# Words

#### Basics

**point**A: \( A \)**line**passing through points A and B: \( \overleftrightarrow{AB} \)**ray**starting at*endpoint*A and passing through point B: \( \overrightarrow{AB} \)- \( \overrightarrow{ST} \) and \( \overrightarrow{SR} \) are
**opposite rays**if \( S \) lies between \( R \) and \( T \) on \( \overleftrightarrow{RT} \) **segment**starting at point A and ending at point B: \( \overline{AB} \)**length of segment**starting at point A and ending at point B: \( AB \)- the
**distance**between any two points equals the absolute value of the difference of their coordinates **plane**\( M \) defined by any three points in \( \{A, B, C, D\} \)

**space**is the set of all points**colinear**points lie on the same line**coplanar**points lie in the same plane- the
**intersection**of two figures is the set of points that are in both figures **postulates**or**axioms**are statements accepted without proof**congruent**( \( \cong \) ) objects have the same*size*and*shape***congruent segments**have equal lengths- the
**midpoint**of a segment is the point that divides the segment into two*congruent*segments **bisector**of a segment is a*line*,*segment*,*ray*, or*plane*that intersects the segment at its midpoint- an
**angle**( \( \angle \) ) is formed by two*rays*with the same*endpoint* - the common
*endpoint*is called the**vertex**of the angle - the
**measure**(degrees or radians between sides) of angle \( \angle AOC \) with*vertex*\( O \) and sides corresponding to*rays*\( \overrightarrow{OA} \) and \( \overrightarrow{OB} \) is denoted \( m \angle AOC \) - an
**acute**angle has measure \( \lt 90^\circ = \frac{\pi}{2} rad \) - a
**right**(*rt.*) angle has measure \( = 90^\circ = \frac{\pi}{2} rad \) - an
**obtuse**angle has measure \( \gt 90^\circ = \frac{\pi}{2} rad \) - a
**straight**angle has measure \( = 180^\circ = \pi rad \) **congruent**angles have equal measures**adjacent**(*adj.*) angles are two angles in the same plane with a*common vertex*and a*common side*but no common interior points- the
**bisector**of an angle is the*ray*that divides the angle into two*congruent*angles

#### Axioms and Theorems

**A1**: The distance between any two points equals the absolute value of the difference between their coordinates**A2**: If \( B \) is between \( A \) and \( C \), then \( AB+ BC = AC \)**A3**: The difference between two angles that share a*ray*\( \angle AOQ \) and \( \angle AOP \) is the absolute value of the difference of their measures \( m \angle AOQ - m \angle AOP \)**A4**: If point \( B \) lies in the interior of \( \angle AOC \), then \( m \angle AOB + m \angle BOC = m \angle AOC \) . If \( \angle AOC \) is a*straight angle*, then \( m \angle AOB + \angle AOC = 180^\circ \)**A5**: A*line*is defined by*two points*, a*plane*is defined by*three points*, and a*space*contains*four points*not all in the same plane**A6**: There is*exactly one line*through any*two points***A7**: There is*at least one plane*through*any three points*, and*exactly one plane*through*three non-collinear points***A8**: If two points are in a plane, the line that contains the points is in that plane**A9**: If two planes intersect, their intersection is a line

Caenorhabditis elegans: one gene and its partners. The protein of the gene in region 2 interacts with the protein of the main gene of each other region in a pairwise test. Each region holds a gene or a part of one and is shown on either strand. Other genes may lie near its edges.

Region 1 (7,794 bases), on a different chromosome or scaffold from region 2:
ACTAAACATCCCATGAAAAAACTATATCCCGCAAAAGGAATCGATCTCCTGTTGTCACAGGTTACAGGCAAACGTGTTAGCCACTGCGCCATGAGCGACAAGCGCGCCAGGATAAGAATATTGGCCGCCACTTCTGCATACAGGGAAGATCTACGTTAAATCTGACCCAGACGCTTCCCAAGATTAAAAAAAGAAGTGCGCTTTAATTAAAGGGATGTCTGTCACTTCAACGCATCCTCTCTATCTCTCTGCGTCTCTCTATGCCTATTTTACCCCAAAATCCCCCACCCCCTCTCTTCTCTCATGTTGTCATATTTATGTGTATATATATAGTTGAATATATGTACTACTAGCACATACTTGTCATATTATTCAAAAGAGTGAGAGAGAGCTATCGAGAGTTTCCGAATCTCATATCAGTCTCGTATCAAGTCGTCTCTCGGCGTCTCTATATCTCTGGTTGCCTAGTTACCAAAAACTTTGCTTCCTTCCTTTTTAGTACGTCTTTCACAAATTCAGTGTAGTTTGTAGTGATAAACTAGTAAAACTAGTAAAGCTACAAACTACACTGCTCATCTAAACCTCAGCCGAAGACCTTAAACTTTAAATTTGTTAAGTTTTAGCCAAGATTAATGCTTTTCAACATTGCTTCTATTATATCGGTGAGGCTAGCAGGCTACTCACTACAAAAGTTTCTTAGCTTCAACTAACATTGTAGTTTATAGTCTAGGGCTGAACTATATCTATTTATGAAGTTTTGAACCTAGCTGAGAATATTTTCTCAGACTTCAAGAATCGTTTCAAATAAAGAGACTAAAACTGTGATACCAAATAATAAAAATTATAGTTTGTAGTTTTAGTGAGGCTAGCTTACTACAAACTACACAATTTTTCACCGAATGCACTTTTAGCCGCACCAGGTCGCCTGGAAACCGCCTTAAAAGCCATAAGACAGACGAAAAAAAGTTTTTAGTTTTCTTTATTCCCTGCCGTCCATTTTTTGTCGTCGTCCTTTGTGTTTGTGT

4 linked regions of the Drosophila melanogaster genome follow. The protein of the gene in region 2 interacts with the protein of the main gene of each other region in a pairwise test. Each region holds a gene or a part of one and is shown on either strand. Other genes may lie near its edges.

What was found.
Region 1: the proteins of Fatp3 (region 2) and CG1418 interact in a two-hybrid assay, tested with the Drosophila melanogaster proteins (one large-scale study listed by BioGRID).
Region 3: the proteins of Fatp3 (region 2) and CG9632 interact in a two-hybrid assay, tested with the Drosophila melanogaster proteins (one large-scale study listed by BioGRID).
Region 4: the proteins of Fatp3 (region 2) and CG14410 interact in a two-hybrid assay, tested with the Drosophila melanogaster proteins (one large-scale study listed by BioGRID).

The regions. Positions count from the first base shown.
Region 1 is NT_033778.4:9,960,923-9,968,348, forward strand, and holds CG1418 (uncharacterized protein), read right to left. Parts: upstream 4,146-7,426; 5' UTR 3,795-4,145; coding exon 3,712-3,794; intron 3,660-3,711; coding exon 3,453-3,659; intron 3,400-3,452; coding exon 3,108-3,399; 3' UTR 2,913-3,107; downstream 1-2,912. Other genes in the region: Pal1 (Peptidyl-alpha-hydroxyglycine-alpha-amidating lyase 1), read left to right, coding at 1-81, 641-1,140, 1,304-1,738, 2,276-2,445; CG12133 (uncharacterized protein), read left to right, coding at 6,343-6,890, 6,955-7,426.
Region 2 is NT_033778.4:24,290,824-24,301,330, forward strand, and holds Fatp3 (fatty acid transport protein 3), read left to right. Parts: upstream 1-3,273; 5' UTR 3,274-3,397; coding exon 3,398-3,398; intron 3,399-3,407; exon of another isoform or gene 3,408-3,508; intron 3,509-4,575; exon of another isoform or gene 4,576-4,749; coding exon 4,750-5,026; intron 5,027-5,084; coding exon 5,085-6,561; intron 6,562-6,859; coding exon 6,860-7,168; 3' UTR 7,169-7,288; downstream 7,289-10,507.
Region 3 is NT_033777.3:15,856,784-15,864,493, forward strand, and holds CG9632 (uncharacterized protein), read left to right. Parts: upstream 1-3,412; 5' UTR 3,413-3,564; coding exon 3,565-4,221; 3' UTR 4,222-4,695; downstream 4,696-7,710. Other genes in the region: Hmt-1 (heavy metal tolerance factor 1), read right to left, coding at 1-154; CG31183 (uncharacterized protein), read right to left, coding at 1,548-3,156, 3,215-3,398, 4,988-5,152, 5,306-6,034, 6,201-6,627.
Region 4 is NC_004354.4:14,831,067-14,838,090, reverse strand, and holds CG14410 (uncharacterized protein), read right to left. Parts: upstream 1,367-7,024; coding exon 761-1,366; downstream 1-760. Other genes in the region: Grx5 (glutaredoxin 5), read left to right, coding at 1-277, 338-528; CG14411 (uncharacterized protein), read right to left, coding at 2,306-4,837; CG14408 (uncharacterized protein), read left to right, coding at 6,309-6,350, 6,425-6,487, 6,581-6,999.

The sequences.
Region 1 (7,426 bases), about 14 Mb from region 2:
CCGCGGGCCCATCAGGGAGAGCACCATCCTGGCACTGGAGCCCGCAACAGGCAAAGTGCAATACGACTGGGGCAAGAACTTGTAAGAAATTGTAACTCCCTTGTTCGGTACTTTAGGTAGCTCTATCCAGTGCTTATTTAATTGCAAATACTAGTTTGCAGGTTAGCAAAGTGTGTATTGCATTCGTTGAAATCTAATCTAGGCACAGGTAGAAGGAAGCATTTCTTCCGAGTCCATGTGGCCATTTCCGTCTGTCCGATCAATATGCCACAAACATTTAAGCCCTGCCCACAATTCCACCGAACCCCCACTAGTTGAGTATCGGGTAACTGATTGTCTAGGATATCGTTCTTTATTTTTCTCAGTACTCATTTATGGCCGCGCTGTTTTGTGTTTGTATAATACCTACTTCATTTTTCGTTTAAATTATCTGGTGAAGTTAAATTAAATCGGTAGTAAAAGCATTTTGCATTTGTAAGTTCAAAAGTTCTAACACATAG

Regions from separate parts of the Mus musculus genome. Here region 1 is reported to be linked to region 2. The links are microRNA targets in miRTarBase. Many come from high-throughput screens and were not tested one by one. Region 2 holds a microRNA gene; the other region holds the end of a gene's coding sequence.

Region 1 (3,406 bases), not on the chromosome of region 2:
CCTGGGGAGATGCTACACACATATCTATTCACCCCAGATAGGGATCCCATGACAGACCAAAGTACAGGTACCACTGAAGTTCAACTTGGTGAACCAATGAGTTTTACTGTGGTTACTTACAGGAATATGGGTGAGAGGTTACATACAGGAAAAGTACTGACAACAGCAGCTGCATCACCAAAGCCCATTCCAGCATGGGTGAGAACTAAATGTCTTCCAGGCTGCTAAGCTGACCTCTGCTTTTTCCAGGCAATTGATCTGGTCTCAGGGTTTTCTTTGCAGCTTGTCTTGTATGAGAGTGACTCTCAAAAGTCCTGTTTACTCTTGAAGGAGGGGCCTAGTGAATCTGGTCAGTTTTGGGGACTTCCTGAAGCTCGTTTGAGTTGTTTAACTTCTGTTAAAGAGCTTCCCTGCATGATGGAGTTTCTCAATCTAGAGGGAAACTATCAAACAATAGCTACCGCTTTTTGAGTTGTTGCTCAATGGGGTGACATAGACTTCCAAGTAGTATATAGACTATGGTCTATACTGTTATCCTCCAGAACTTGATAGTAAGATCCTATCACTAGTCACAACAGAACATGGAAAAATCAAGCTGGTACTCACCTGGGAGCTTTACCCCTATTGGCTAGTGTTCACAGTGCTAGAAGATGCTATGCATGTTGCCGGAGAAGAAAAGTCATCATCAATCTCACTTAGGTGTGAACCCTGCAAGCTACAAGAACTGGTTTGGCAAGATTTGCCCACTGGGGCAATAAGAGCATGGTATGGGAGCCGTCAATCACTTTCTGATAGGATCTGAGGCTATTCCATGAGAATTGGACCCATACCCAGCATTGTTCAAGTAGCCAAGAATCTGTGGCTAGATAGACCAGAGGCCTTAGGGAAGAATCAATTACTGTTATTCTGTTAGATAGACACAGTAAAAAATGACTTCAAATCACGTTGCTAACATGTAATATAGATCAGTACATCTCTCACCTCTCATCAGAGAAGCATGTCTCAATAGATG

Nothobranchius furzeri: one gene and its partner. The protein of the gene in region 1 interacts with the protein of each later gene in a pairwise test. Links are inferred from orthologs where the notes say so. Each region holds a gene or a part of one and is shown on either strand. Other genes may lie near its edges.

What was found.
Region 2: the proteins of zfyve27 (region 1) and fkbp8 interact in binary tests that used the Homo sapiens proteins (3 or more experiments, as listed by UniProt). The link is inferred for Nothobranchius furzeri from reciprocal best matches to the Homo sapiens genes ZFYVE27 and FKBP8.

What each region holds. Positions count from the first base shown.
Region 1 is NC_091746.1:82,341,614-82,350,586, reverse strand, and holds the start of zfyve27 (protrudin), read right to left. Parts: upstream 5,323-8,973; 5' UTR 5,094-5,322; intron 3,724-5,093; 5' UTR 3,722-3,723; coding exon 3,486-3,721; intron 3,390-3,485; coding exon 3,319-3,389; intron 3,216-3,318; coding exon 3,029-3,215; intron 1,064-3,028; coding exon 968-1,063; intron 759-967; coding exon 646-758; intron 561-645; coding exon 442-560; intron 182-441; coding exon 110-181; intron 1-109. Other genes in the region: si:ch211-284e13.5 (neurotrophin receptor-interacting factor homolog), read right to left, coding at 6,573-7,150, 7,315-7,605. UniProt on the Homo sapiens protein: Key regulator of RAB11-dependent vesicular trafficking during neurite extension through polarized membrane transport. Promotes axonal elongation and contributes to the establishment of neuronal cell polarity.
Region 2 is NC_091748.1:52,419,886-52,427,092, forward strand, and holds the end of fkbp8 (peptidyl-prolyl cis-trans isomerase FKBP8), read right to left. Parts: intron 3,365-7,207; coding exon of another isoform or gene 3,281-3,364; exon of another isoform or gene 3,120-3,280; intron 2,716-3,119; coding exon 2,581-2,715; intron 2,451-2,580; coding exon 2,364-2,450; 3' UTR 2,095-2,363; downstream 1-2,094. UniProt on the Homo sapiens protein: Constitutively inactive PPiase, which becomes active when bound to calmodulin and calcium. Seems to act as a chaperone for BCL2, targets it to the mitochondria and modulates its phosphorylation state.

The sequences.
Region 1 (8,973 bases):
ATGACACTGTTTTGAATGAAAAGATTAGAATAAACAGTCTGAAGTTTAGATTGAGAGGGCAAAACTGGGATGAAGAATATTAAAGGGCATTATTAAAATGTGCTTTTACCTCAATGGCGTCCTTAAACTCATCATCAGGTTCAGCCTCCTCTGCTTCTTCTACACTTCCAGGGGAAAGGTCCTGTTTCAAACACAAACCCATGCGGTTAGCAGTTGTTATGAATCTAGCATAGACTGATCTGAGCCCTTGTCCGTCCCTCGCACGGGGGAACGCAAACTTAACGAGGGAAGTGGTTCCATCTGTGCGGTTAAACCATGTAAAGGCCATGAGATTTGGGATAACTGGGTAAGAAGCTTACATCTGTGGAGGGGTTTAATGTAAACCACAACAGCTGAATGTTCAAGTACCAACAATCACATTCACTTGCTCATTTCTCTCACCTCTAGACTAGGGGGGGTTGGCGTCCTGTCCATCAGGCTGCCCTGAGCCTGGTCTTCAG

**T1-1**: If two lines intersect, they intersect at exactly one point*Pf.*Given that two arbitrary (but distinct) lines \( l1 \) and \( l2 \) intersect at point \( X \), assume that \( l1 \) and \( l2 \) also intersect at point \( Y \). This means that \( l1 \) passes through both points \( X \) and \( Y \), and \( l2 \) also passes through both points \( X \) and \( Y \). Since there is exactly one line through any two points (by**A6**), \( l1 \) and \( l2 \) must be the same line. This contradicts our given, so \( l1 \) and \( l2 \) must intersect at exactly one point (\( X \)).**T1-2**: Through a line and a point not on the line there is exactly one plane*Pf.*Given an arbitrary line \( l \) and an arbitrary point \( X \) not on line \( l \), let line \( l \) be defined by points \( A \) and \( B \) as \( \overleftrightarrow{AB} \) (by**A5**). Since \( X \) is not on \( \overleftrightarrow{AB} \), points \( X, A \), and \( B \) are not collinear. Since there is exactly one plane through three non-collinear points (by**A7**), points \( X, A \), and \( B \) define exactly one plane (call this plane \( M \)). Since points \( A \) and \( B \) define line \( l \), point \( X \) and line \( l \) define exactly one plane (\( M \)).**T1-3**: If two lines intersect, then exactly one plane contains the lines*Pf.*Given that two arbitrary (but distinct) lines \( l1 \) and \( l2 \) intersect at point \( X \), there is some point \( Y \) on \( l2 \) but not \( l1 \). By**T1-2**, there is exactly one plane (call this plane \( M \)) that contains line \( l1 \) and point \( Y \). Since line \( l1 \) is in plane \( M \), point \( X \) on line \( l1 \) is also in plane \( M \). Since points \( X \) and \( Y \) are on line \( l2 \), and there is exactly one line through any two points (by**A6**), line \( l2 \) is also in plane \( M \) (by**A8**).